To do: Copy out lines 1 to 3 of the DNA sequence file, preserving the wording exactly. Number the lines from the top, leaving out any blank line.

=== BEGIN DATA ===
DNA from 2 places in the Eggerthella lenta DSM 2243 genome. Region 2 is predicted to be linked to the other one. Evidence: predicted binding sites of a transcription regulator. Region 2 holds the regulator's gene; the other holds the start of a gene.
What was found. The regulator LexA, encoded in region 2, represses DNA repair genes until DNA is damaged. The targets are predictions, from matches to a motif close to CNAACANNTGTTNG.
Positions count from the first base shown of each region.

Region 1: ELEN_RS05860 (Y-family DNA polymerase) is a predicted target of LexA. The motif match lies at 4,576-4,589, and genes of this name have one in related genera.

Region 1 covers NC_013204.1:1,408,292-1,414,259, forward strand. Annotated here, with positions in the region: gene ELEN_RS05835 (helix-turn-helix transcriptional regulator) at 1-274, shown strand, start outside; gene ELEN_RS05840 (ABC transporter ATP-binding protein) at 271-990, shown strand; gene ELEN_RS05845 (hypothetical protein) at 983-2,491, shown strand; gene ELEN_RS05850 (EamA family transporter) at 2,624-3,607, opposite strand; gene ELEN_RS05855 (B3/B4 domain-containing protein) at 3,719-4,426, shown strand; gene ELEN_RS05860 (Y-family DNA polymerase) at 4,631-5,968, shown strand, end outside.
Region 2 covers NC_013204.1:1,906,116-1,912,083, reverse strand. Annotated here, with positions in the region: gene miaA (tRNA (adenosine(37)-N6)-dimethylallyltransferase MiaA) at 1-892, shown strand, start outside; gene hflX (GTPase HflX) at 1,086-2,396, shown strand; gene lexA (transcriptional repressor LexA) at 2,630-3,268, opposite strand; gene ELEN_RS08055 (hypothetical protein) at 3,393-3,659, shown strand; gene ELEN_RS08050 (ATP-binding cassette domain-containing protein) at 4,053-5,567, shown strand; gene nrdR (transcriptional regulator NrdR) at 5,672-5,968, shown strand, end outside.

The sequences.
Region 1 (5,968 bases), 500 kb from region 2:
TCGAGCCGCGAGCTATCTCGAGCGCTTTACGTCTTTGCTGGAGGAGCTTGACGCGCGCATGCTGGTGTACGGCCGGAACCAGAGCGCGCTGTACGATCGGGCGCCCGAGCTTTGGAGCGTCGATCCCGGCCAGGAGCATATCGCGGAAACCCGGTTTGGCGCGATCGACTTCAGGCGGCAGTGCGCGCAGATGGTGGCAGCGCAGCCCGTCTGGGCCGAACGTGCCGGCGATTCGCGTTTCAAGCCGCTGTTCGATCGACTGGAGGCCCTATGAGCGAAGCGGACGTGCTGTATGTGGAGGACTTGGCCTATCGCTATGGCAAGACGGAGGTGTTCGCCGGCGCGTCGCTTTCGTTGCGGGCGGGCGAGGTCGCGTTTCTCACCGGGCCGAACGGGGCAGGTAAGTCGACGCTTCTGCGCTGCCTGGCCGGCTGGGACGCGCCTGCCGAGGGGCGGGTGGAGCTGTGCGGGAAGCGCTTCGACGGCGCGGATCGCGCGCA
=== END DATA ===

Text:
DNA from 2 places in the Eggerthella lenta DSM 2243 genome. Region 2 is predicted to be linked to the other one. Evidence: predicted binding sites of a transcription regulator. Region 2 holds the regulator's gene; the other holds the start of a gene.
What was found. The regulator LexA, encoded in region 2, represses DNA repair genes until DNA is damaged. The targets are predictions, from matches to a motif close to CNAACANNTGTTNG.
Positions count from the first base shown of each region.